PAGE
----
The following was co-authored by Moore & Van Allen Financial Regulatory Advice & Response Senior Counsel Sarah Byrne; Dr Leona Vaughn, Vulnerable Populations Lead for FAST at UN University Centre for Policy Research; and Professor Barry Koch, former Commissioner of the Liechtenstein Initiative and co-founder of the SII, and was published by the United Nations University Centre for Policy Research on January 27, 2022.
The damaging impact of the trafficking experience on survivors is multifold. The harm is physical, psychological, as well as financial, and long-term. The global banking sector has become increasingly aware of the financial harm and the need to take into consideration the barriers which exist for survivors in opening bank accounts. The Finance Against Slavery and Trafficking (FAST) Survivor Inclusion Initiative (SII) has been working with banks and survivor support organizations in the UK, Canada and the US to open almost 2,000 survivor bank accounts since 2019. This “Financial Access Project” for survivors has proven that banks and other financial institutions can effectively address survivors’ credit-worthiness and risk, without compromising regulatory due diligence.
FAST is currently undertaking a review of the SII to identify “what works” and what challenges remain for the practice of supporting survivors through access to banking products and services in the geographical locations where the project has been operating so far. These findings will be reported in Spring 2022, however there are aspects that are already known. Participating financial institutions have successfully adopted a victim-centred approach to account opening which acknowledges and addresses the lived experience of survivors. However, these important measures vary across and even within countries and financial institutions.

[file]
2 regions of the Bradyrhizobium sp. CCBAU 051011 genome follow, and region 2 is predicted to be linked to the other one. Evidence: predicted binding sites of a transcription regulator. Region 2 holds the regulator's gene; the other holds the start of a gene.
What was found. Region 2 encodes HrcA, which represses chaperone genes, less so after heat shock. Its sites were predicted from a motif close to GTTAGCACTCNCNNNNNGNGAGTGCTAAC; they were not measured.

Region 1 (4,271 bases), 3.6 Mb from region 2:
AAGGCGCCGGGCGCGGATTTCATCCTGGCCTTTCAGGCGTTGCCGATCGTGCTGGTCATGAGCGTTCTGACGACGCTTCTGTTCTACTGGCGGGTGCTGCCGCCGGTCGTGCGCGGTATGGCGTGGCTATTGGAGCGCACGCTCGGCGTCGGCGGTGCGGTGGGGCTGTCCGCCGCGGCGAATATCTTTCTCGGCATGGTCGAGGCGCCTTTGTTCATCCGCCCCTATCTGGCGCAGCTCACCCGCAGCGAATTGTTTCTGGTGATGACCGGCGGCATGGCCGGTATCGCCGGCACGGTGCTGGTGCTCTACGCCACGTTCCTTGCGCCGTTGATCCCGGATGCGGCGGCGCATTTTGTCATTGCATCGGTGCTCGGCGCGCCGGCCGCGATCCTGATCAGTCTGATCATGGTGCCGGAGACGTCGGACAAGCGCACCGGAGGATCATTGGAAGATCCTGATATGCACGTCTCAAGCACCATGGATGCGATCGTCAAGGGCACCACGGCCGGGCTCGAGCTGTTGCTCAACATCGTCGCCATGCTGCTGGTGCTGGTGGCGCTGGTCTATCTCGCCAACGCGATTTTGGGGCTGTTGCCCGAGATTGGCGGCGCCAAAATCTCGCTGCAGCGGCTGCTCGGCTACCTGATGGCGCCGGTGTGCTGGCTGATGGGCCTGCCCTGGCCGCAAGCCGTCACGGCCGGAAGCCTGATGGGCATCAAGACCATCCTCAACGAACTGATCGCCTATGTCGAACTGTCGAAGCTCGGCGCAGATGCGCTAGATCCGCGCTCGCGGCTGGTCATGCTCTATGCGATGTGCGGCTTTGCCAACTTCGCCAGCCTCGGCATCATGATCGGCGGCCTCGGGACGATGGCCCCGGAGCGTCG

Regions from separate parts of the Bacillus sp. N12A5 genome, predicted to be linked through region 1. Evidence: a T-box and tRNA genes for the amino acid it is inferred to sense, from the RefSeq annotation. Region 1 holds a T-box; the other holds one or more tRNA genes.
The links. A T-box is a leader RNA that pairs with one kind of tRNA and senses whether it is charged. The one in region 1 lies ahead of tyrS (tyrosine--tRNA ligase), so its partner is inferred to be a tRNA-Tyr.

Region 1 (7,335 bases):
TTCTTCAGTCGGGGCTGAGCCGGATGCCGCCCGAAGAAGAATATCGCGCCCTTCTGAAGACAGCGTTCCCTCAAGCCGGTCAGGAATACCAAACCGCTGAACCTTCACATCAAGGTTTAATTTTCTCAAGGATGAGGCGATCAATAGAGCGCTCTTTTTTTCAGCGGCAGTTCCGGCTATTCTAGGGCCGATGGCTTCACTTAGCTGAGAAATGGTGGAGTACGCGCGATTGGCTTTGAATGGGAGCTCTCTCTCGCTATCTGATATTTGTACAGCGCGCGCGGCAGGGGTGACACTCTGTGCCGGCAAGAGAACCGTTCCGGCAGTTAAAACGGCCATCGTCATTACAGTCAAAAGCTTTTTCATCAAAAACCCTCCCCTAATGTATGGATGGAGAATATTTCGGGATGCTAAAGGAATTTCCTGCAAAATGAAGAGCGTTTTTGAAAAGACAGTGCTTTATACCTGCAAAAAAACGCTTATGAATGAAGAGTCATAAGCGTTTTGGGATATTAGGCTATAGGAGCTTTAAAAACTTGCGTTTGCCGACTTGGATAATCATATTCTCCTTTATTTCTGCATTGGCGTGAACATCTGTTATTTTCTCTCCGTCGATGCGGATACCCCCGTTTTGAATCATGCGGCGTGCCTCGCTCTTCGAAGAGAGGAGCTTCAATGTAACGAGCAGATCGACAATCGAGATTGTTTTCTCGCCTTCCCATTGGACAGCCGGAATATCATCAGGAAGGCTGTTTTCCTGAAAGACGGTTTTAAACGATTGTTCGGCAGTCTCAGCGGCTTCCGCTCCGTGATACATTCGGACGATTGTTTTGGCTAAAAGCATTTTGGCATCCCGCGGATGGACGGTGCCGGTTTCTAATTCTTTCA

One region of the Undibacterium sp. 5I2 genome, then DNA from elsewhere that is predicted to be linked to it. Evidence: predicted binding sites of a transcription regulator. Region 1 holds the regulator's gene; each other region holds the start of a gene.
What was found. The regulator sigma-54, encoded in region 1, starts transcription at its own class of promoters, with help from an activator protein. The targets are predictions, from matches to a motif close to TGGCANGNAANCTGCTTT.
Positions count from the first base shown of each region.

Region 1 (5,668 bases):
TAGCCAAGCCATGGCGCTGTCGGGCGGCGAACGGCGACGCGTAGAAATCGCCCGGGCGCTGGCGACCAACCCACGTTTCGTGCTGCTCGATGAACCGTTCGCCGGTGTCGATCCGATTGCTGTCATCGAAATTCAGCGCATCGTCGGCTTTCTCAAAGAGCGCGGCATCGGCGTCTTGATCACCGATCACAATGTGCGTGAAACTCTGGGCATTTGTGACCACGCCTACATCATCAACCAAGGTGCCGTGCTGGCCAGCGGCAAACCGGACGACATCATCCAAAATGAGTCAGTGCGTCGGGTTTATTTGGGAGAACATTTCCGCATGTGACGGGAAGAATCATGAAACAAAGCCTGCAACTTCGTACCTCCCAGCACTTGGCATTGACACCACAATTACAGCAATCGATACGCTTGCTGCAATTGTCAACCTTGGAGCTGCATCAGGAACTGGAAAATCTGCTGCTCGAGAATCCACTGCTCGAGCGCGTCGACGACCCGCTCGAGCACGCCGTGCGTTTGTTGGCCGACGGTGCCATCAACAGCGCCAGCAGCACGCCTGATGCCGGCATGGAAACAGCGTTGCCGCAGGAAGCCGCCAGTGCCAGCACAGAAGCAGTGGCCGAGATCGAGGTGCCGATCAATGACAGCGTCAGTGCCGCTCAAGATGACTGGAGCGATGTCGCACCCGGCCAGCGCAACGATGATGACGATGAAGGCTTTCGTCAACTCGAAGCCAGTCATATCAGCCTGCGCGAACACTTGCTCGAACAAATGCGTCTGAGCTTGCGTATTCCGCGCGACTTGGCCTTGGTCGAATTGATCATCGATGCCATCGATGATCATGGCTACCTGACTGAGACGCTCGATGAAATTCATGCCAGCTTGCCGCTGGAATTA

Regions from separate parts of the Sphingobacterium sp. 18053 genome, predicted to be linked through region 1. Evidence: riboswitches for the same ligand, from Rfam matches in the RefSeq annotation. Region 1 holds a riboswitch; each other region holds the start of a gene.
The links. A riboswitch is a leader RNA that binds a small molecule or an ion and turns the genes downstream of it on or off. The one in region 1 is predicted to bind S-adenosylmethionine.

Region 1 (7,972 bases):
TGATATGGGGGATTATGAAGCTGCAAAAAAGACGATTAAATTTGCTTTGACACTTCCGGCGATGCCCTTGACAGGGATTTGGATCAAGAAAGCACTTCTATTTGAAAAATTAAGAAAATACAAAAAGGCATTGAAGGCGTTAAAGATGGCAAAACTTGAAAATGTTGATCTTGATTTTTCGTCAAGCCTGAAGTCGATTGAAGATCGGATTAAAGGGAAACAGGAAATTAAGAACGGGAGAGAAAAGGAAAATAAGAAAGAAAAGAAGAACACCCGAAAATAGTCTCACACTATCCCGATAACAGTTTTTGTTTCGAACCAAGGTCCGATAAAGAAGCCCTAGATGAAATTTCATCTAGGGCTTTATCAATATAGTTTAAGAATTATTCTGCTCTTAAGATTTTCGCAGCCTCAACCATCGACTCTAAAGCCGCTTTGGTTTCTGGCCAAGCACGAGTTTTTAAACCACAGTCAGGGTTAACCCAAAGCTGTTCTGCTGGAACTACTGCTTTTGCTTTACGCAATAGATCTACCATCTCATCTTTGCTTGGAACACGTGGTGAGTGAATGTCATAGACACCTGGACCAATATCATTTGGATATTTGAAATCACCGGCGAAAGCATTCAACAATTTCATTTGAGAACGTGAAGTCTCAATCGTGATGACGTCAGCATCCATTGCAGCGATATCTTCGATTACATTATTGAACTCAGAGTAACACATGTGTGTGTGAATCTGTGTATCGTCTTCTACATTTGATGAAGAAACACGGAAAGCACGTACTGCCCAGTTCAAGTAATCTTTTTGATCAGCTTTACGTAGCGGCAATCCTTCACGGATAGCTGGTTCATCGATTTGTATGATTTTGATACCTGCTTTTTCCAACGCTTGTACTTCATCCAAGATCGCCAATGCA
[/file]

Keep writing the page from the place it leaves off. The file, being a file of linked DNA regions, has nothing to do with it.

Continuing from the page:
Financial injury caused by trafficking is not only confined to victims’ forced and uncompensated labour in order to make huge profits for traffickers and their associates. It includes the indenture of survivors, and even their families, as a form of “debt bondage” — the most prevalent form of forced labour worldwide.
Debt bondage can have different characteristics in different societies around the world. In Western societies for example, it can have very specific consequences in relation to the accrual of formal debt from various financial institutions, such as banks and consumer credit. Polaris, a US survivor support organization operating for over 20 years, reported in their 2018 survey that 26 per cent of survivors had a bank or credit account in their name used or controlled by their trafficker. A trafficker may require or coerce victims to open, close, or mismanage bank accounts and credit cards, or engage in other activity that leads to “bad credit”. They may also fraudulently use or “hijack” victims’ identification to access credit and commit financial crimes for many years after the survivor has exited the trafficking experience, thereby extending the period of exploitation. The resulting “delinquent” credit status applied to survivors is an added stigma with negative consequences for their recovery. Mounting debts from medical bills, bail bonds, bank account closures, unfinished schooling, car loans and credit cards can have a debilitating effect on survivors[i] seeking to secure financial services, housing, education or other opportunities after exploitation. The “delinquent” credit status also increases survivors’ vulnerability to re-victimization because of the resulting social and financial exclusion. This is a significant harm and risk to survivors which the Survivor Inclusion Initiative encourages international financial service providers and stakeholders to address.